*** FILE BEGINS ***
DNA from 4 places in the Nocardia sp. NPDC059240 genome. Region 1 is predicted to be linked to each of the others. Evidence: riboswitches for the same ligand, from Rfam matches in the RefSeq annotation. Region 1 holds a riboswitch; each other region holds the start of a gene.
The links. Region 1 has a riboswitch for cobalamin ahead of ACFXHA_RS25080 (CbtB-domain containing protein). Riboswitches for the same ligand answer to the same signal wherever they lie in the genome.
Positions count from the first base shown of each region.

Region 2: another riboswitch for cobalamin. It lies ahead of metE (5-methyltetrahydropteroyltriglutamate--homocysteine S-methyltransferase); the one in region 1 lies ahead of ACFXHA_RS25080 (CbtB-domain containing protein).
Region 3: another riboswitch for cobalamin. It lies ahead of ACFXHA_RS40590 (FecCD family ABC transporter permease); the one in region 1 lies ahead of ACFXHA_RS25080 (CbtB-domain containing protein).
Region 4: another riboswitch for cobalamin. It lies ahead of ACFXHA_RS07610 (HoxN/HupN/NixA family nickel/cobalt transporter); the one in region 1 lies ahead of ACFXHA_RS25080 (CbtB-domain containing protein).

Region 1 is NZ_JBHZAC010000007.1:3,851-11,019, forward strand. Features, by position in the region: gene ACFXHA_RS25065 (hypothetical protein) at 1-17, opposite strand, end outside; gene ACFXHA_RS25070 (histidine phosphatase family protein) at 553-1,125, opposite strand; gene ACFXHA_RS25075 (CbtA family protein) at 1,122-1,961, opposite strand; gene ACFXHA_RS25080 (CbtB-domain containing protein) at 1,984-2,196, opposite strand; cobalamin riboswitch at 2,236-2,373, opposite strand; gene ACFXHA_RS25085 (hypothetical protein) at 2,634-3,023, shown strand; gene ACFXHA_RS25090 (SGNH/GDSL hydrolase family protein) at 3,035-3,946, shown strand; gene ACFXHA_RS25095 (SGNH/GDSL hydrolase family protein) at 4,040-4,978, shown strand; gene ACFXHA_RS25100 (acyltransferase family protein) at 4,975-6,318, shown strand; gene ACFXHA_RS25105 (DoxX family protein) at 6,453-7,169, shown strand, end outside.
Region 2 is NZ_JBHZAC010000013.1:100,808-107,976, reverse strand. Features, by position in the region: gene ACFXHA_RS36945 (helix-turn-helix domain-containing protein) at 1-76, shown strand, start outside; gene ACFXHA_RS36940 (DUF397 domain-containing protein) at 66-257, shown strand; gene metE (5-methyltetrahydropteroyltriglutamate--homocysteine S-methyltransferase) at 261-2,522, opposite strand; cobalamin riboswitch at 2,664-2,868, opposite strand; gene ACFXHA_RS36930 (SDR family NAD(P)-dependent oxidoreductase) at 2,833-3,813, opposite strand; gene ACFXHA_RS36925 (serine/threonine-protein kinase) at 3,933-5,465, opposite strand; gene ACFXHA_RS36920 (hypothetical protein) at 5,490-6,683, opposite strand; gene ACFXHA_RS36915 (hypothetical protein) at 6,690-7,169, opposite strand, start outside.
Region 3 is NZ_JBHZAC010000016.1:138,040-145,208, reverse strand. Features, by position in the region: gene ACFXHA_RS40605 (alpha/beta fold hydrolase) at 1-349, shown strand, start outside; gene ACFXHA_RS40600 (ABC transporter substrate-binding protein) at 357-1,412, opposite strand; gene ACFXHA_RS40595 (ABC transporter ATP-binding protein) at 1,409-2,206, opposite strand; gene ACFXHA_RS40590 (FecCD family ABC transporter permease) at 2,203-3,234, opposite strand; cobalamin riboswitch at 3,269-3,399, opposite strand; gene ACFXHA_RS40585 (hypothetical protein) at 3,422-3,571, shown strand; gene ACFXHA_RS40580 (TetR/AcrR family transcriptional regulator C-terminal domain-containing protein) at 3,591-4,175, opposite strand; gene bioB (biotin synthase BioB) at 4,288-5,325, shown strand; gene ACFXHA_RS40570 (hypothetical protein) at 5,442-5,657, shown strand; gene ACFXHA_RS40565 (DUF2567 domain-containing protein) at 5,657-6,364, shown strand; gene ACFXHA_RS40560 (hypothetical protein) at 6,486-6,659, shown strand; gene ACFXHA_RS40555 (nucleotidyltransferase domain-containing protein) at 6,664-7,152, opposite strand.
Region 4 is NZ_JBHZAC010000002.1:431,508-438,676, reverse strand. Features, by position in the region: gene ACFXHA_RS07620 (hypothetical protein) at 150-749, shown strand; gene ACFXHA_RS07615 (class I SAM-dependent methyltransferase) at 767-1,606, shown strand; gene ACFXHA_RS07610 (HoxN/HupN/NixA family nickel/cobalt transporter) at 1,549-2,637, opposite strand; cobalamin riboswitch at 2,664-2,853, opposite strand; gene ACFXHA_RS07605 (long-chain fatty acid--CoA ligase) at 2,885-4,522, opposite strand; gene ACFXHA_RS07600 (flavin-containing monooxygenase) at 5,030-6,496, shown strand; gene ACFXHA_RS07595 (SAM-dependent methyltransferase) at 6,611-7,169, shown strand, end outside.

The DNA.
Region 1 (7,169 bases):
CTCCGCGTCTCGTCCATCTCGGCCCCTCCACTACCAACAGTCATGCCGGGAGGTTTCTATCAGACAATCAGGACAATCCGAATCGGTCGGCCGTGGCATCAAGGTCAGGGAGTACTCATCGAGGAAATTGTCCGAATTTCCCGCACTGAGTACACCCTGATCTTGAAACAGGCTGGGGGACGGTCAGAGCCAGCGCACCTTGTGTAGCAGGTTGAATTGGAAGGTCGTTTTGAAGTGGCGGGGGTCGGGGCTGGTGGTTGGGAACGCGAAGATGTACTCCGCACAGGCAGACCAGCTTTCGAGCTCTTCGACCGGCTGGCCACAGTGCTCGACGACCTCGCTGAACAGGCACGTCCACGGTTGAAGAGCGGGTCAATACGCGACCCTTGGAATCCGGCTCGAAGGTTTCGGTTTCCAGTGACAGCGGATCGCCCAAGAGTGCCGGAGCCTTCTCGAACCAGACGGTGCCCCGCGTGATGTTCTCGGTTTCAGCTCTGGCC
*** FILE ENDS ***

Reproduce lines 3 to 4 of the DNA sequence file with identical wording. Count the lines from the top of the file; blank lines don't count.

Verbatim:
Positions count from the first base shown of each region.

Region 2: another riboswitch for cobalamin. It lies ahead of metE (5-methyltetrahydropteroyltriglutamate--homocysteine S-methyltransferase); the one in region 1 lies ahead of ACFXHA_RS25080 (CbtB-domain containing protein).